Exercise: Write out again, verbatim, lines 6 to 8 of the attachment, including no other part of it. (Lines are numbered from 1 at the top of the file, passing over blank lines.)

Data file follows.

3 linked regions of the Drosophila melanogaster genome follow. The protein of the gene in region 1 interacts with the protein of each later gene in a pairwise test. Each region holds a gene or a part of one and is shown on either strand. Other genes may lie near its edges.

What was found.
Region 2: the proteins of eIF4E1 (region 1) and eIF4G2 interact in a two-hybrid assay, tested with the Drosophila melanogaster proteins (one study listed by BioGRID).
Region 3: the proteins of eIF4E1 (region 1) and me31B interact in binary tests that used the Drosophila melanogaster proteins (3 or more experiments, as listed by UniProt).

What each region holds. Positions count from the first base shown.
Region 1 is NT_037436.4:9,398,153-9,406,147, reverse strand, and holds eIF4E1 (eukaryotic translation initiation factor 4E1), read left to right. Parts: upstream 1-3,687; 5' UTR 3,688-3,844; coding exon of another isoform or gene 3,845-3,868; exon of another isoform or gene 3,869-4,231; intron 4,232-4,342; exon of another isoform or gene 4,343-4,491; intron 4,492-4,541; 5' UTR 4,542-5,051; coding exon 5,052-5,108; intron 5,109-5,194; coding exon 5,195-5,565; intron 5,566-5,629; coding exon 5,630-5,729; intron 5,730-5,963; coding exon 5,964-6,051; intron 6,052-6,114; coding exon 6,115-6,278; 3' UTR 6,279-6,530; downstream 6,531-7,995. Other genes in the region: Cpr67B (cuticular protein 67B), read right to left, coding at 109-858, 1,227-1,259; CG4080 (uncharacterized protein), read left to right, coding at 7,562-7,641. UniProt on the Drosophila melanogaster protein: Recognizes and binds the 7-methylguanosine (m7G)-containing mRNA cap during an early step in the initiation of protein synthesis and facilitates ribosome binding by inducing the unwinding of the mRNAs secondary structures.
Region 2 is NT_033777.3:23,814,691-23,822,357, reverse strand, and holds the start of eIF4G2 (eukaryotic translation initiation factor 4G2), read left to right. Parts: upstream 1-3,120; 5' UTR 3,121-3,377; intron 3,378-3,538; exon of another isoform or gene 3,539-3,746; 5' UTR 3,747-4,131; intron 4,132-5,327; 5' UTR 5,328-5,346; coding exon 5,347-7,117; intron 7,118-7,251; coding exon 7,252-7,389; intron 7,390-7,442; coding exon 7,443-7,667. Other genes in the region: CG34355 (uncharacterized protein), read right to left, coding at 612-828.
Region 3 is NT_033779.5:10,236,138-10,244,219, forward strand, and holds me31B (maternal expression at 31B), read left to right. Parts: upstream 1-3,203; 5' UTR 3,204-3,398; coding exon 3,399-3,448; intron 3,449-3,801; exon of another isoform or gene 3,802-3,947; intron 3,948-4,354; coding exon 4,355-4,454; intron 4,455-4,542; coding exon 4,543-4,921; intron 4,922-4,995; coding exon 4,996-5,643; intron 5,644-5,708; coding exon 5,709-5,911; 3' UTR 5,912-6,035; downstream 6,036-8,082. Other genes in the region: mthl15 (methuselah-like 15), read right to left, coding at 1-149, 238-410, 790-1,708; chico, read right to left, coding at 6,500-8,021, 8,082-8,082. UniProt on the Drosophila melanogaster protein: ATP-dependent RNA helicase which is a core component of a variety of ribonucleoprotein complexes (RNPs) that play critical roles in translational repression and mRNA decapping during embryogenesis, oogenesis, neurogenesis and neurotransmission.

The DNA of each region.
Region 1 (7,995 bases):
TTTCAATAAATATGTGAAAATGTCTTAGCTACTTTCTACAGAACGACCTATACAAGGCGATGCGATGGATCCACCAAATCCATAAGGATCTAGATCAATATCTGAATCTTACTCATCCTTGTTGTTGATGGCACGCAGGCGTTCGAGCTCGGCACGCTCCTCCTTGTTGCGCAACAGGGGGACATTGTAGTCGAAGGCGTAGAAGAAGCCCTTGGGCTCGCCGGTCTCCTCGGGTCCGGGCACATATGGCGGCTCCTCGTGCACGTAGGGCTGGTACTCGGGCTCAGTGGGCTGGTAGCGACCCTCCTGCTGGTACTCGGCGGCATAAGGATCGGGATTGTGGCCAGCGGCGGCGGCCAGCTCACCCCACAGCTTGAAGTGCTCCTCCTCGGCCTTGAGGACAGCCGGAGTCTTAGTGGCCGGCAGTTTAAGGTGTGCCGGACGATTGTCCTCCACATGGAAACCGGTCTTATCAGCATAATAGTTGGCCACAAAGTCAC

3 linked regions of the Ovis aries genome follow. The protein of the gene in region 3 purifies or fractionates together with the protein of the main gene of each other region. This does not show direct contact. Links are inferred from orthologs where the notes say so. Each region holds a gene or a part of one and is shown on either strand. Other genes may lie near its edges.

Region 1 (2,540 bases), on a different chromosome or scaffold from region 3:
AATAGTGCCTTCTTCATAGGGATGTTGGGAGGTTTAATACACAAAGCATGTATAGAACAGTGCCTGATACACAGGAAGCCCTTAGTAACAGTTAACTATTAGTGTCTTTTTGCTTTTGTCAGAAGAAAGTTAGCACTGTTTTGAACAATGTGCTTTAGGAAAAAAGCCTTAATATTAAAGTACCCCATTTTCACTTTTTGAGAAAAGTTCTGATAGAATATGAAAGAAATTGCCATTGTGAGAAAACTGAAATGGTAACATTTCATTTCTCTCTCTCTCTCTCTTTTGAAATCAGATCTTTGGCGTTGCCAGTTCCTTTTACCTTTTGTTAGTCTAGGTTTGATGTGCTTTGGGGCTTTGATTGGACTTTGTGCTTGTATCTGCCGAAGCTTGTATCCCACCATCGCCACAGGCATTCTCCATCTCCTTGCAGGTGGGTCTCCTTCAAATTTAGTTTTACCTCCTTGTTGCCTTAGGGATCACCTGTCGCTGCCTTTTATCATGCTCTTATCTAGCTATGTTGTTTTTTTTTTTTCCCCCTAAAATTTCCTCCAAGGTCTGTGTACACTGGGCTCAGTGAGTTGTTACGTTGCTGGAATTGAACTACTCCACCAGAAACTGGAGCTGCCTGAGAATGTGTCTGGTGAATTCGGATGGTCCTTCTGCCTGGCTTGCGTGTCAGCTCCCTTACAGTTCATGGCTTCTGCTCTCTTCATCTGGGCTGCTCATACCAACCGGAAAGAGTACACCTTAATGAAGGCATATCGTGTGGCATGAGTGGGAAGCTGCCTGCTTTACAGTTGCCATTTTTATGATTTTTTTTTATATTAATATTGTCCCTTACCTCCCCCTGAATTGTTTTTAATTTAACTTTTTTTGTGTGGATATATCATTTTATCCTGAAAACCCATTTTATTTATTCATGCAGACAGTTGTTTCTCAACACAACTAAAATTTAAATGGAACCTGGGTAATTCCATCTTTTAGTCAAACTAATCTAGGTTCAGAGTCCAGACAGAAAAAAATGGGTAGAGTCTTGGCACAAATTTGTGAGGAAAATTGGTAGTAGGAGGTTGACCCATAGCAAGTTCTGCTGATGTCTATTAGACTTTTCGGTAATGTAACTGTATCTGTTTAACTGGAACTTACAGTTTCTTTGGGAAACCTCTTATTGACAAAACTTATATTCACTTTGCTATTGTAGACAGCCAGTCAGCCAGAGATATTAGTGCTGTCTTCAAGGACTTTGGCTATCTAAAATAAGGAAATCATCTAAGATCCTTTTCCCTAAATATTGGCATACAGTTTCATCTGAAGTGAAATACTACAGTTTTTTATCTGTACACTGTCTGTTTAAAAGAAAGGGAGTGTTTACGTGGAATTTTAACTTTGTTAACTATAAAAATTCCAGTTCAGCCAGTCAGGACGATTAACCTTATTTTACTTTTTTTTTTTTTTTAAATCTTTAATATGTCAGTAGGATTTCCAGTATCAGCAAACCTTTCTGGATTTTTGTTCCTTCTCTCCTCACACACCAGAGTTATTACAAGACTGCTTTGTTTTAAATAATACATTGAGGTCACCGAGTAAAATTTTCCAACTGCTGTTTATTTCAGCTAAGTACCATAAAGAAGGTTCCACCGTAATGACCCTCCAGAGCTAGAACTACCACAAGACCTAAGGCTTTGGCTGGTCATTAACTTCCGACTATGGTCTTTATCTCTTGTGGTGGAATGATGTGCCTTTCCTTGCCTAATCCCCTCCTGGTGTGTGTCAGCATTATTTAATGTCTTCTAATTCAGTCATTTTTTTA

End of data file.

Region 1 is NT_037436.4:9,398,153-9,406,147, reverse strand, and holds eIF4E1 (eukaryotic translation initiation factor 4E1), read left to right. Parts: upstream 1-3,687; 5' UTR 3,688-3,844; coding exon of another isoform or gene 3,845-3,868; exon of another isoform or gene 3,869-4,231; intron 4,232-4,342; exon of another isoform or gene 4,343-4,491; intron 4,492-4,541; 5' UTR 4,542-5,051; coding exon 5,052-5,108; intron 5,109-5,194; coding exon 5,195-5,565; intron 5,566-5,629; coding exon 5,630-5,729; intron 5,730-5,963; coding exon 5,964-6,051; intron 6,052-6,114; coding exon 6,115-6,278; 3' UTR 6,279-6,530; downstream 6,531-7,995. Other genes in the region: Cpr67B (cuticular protein 67B), read right to left, coding at 109-858, 1,227-1,259; CG4080 (uncharacterized protein), read left to right, coding at 7,562-7,641. UniProt on the Drosophila melanogaster protein: Recognizes and binds the 7-methylguanosine (m7G)-containing mRNA cap during an early step in the initiation of protein synthesis and facilitates ribosome binding by inducing the unwinding of the mRNAs secondary structures.
Region 2 is NT_033777.3:23,814,691-23,822,357, reverse strand, and holds the start of eIF4G2 (eukaryotic translation initiation factor 4G2), read left to right. Parts: upstream 1-3,120; 5' UTR 3,121-3,377; intron 3,378-3,538; exon of another isoform or gene 3,539-3,746; 5' UTR 3,747-4,131; intron 4,132-5,327; 5' UTR 5,328-5,346; coding exon 5,347-7,117; intron 7,118-7,251; coding exon 7,252-7,389; intron 7,390-7,442; coding exon 7,443-7,667. Other genes in the region: CG34355 (uncharacterized protein), read right to left, coding at 612-828.
Region 3 is NT_033779.5:10,236,138-10,244,219, forward strand, and holds me31B (maternal expression at 31B), read left to right. Parts: upstream 1-3,203; 5' UTR 3,204-3,398; coding exon 3,399-3,448; intron 3,449-3,801; exon of another isoform or gene 3,802-3,947; intron 3,948-4,354; coding exon 4,355-4,454; intron 4,455-4,542; coding exon 4,543-4,921; intron 4,922-4,995; coding exon 4,996-5,643; intron 5,644-5,708; coding exon 5,709-5,911; 3' UTR 5,912-6,035; downstream 6,036-8,082. Other genes in the region: mthl15 (methuselah-like 15), read right to left, coding at 1-149, 238-410, 790-1,708; chico, read right to left, coding at 6,500-8,021, 8,082-8,082. UniProt on the Drosophila melanogaster protein: ATP-dependent RNA helicase which is a core component of a variety of ribonucleoprotein complexes (RNPs) that play critical roles in translational repression and mRNA decapping during embryogenesis, oogenesis, neurogenesis and neurotransmission.